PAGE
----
The mission of the Minority Health Initiative Council (MHIC) at Georgetown University School of Nursing & Health Studies is to facilitate access and support for minority students within the school.
The council was founded in winter 2010 as the Minority Health Initiative Group (MHIG). In summer 2012, the group's leadership changed the name to the Minority Health Initiative Council (MHIC).
The MHIC promotes the importance of optimal health to minorities through health education and training, research, and community outreach in an effort to reduce health disparities.
Our mission is accomplished through the following instruction, research, and community service goals:
- Reach out to current and prospective minority students to facilitate ongoing interaction and support in an effort to increase the number of underrepresented students who are interested in studying and working within the health field, while increasing retention rates.
- Engage with the community as trusted partners in various health initiatives at the regional, national, and international levels. To promote and support strategies programs, research & health policies that address disease prevention and health service delivery capacity in medically underserved communities.
2015-2016 Student Leadership
- Co-Chair: Beemnet Neway (NHS’16), human science
- Co-Chair: Jordan Smith (NHS’17), international health
- Cristeen Anyanwu (NHS’19), international health
- Tijesunimi Oni (NHS’19), international health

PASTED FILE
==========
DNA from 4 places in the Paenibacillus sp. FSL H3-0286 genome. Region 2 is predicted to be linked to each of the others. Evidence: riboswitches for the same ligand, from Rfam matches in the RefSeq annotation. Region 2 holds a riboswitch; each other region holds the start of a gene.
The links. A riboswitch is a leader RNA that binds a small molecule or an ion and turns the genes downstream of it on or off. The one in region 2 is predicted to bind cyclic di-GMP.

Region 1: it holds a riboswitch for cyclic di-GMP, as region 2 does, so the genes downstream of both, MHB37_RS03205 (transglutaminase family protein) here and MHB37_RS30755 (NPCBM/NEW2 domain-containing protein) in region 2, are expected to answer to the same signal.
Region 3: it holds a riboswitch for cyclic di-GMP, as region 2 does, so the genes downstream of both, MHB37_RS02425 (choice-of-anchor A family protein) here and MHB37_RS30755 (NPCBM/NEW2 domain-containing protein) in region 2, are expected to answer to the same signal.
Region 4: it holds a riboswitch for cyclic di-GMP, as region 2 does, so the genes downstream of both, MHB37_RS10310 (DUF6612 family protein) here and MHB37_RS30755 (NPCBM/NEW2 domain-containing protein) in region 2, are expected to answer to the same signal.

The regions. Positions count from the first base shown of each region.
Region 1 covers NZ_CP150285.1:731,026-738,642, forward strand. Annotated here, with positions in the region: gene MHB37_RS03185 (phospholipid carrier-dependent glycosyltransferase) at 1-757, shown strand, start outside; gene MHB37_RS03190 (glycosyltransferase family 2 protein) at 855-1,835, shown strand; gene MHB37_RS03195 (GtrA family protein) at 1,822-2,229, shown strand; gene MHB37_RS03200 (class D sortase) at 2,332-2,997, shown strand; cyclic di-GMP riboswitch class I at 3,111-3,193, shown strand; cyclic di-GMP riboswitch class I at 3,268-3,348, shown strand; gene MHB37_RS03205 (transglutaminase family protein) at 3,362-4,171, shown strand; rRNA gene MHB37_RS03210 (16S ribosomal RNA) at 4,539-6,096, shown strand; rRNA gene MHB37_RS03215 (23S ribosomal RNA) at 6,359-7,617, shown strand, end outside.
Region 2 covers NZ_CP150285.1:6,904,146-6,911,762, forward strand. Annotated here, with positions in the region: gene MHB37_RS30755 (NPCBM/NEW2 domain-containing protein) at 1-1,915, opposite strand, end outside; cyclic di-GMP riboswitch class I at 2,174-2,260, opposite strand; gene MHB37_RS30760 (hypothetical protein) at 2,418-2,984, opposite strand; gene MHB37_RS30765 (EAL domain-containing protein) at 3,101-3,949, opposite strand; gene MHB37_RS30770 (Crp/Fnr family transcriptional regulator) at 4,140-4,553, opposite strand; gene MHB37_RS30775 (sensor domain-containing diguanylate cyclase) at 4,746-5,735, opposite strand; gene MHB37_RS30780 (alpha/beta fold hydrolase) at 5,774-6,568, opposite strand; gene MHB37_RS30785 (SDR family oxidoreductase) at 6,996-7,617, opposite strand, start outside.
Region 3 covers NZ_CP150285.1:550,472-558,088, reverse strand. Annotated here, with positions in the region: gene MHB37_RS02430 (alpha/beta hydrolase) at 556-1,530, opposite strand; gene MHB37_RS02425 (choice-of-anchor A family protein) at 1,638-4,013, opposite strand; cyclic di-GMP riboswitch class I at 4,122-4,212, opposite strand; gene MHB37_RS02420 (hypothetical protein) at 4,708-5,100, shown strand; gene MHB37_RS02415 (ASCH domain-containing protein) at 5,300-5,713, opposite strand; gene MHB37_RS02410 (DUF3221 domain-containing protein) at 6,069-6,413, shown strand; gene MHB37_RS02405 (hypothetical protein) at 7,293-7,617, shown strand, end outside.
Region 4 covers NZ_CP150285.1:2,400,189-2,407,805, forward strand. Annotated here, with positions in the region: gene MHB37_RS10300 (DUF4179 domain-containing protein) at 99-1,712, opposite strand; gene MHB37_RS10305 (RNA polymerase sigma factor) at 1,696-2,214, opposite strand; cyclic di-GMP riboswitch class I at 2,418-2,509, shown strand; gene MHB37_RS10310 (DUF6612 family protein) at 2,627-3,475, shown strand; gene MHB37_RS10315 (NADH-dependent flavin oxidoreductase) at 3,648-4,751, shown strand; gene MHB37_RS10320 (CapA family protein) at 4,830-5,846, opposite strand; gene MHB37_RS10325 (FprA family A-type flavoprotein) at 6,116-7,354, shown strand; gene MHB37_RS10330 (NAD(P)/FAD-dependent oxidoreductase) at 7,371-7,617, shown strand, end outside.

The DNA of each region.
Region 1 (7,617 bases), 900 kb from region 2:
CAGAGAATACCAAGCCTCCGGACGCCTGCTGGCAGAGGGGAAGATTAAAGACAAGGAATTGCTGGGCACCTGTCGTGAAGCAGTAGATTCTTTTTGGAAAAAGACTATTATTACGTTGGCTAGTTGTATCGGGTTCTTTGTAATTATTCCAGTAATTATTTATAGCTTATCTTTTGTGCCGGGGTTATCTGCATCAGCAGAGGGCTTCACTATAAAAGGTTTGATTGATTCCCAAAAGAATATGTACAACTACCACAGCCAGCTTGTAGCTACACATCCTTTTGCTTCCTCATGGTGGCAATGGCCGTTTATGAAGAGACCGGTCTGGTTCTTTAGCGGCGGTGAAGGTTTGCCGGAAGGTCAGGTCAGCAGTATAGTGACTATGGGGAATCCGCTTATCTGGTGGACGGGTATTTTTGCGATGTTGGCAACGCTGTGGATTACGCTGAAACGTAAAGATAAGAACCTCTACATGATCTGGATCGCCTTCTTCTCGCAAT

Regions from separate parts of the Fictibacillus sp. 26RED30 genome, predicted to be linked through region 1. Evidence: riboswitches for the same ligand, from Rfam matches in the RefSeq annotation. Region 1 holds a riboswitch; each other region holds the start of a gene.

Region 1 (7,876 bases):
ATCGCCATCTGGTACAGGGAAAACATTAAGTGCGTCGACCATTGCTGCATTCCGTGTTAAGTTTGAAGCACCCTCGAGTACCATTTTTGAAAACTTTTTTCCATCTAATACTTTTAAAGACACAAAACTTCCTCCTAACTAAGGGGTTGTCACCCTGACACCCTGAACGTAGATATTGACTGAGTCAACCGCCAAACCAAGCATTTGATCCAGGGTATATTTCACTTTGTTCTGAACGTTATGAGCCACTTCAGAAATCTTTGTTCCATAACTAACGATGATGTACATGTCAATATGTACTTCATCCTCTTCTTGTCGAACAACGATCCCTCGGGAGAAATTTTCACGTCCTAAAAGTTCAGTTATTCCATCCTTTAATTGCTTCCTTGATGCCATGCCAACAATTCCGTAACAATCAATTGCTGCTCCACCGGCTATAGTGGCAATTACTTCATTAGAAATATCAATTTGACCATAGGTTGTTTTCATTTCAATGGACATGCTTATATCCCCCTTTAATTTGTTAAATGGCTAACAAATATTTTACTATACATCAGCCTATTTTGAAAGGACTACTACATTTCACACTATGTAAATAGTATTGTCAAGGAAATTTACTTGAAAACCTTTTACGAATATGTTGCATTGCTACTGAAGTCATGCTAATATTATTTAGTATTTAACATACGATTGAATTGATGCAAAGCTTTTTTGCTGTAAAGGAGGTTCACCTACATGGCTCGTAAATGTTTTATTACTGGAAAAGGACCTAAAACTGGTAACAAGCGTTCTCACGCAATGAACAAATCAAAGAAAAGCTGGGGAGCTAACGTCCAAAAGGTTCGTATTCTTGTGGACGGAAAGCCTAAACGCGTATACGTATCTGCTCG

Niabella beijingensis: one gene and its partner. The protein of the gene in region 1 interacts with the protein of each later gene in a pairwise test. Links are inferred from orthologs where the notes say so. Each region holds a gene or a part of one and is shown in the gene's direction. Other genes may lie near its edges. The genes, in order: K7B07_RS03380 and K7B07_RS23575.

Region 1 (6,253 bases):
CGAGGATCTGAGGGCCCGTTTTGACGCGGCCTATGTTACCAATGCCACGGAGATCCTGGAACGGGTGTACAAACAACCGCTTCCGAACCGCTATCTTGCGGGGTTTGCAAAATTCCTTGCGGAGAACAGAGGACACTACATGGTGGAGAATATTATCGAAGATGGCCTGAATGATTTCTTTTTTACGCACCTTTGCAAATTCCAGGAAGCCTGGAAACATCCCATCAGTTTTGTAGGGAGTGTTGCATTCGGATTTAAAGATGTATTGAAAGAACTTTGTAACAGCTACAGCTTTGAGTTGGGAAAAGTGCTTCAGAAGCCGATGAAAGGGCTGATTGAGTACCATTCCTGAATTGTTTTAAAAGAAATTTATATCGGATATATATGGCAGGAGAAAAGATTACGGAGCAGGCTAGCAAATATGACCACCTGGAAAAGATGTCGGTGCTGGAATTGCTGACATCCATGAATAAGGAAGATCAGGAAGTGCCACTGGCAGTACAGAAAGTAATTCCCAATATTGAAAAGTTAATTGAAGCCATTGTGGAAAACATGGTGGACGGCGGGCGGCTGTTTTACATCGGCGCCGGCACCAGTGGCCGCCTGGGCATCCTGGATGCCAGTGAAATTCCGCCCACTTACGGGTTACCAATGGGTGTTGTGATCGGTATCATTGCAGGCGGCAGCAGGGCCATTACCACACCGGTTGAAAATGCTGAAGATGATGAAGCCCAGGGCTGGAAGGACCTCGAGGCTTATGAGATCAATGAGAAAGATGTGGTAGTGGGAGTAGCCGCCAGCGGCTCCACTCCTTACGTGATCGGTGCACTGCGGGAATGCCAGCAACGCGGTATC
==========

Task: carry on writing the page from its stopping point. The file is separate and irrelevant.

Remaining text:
- Thu Dao (NHS’18), international health
- Shradha Chhabria (NHS’16), international health
- Taylor Brown (NHS’17), health care management & policy
- Dianna Abreu (NHS’16), health care management & policy
The Minority Health Initiative Council maintains a blog detailing the activities of the organization's members. To read the blog, click here.
Faculty and Staff Advisors
News and Announcements
MHIC Hosts Alumni Panel Discussion: October 22, 2015
"The panel included three Georgetown alumni, Angela Lewis (NHS'10), Michael Leavell (NHS'11), and Nancy Oduro (NHS'13). Angela now works as a health IT analyst at Booz Allen Hamilton, a strategy and technology consulting firm. Michael works as a communication and partnership Aanalyst at the U.S. Agency for International Development in the Center for Faith-based and Community Initiatives. Lastly, Nancy works as a strategy and operations consultant at Deloitte Consulting. The panelists discussed their experiences as Georgetown undergraduates and how the knowledge that they learned here as well as the connections they made have influenced their professional careers today. Additionally, the audience was predominantly senior HCMP majors so the panelists gave great tips about navigating the job search and being open to exploring different career paths post graduation."
- Summary by Taylor Brown (NHS'17)
- Human Science Major Returns From Research Experience in New Zealand
- Minority Health Initiative Council Celebrates Seniors
- Minority Health Initiative Councils Celebrates Fifth Anniversary
- MHIC Kicks Off Third Year of 'Mission Nutrition'
- Brian Floyd Selected for NIMHD Translational Health Disparities Course Focusing on Research
- Human Science Senior Selected to Intern in Tanzania
- Human Science Undergrads Selected for Summer Research Internship
- CHERITH, MHIC Mark National Minority Health Month
- Church Service Honors 50th Anniversary of 1964 Civil Rights Act
- International Health Sophomore Serves Community Through Multiple Activities
- MHIC Statement on the Passing of President Nelson Mandela (December 10, 2013)
- HCMP Major Conducts Research, Explores Health Disparities
- Floyd Selected for Gilman Review Committee
- Human Science Majors Focuses on Public Health
- Congresswoman Speaks to Minority Health Initiative Council
- NHS Students Receive Awards for Service Projects
- Renowned Nurse Bioethicist Delivers NHS Values Based Lecture
- IH Major Engages Local Community, Plans Global Experience
- Student Groups Co-Host Event on World AIDS Day
E-mail the Minority Health Initiative Council at firstname.lastname@example.org.